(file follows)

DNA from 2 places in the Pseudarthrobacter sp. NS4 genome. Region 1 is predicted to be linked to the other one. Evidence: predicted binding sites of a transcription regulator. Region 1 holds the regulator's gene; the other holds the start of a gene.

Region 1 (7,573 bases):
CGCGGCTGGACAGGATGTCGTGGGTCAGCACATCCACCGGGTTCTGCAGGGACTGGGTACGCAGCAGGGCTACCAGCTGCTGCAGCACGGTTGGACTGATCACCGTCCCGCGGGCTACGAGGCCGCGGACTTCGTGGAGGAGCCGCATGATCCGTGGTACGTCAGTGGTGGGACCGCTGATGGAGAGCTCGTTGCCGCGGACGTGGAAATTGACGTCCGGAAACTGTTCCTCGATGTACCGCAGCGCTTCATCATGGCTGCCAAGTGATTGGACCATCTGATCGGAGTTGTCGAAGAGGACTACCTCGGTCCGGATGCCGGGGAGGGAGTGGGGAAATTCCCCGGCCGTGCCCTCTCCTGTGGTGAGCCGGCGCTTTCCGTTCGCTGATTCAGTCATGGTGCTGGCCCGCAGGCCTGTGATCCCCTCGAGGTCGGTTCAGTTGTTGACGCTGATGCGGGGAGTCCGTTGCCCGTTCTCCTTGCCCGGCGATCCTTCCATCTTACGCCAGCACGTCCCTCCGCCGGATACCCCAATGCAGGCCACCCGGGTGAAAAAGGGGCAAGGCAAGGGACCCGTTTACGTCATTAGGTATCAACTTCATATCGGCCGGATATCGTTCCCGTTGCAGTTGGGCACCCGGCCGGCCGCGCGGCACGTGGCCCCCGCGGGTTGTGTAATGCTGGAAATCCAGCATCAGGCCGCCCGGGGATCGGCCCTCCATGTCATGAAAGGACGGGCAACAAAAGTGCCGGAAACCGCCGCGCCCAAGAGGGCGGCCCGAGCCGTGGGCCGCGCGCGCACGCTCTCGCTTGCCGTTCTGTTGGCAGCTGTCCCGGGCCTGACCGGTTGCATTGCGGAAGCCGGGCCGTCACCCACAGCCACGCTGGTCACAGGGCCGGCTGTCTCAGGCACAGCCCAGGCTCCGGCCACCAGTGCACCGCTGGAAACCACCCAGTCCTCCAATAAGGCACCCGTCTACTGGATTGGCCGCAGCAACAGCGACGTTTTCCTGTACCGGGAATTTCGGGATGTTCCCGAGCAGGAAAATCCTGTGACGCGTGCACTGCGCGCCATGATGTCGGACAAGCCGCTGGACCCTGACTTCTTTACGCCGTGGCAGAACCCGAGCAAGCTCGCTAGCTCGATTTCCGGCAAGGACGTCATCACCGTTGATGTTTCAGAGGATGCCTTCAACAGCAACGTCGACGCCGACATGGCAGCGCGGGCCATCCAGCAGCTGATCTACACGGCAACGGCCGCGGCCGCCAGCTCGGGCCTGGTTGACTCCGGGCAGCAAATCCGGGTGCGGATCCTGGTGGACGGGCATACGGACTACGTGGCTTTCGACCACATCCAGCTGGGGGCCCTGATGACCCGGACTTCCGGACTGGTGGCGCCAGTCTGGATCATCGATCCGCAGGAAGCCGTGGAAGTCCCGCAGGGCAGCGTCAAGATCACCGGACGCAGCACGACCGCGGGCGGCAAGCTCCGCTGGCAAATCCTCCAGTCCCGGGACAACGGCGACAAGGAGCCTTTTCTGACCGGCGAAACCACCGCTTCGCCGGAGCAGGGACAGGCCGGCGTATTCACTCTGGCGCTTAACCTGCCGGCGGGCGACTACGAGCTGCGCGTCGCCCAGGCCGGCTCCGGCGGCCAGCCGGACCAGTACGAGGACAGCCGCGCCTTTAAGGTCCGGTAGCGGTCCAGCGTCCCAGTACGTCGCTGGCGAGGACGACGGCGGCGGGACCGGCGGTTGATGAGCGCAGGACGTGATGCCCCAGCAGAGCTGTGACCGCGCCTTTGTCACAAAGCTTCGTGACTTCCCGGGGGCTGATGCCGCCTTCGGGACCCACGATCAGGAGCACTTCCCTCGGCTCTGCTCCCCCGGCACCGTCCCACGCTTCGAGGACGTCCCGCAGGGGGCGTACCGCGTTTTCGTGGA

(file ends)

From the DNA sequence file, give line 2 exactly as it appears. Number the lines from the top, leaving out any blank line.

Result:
Region 1 (7,573 bases):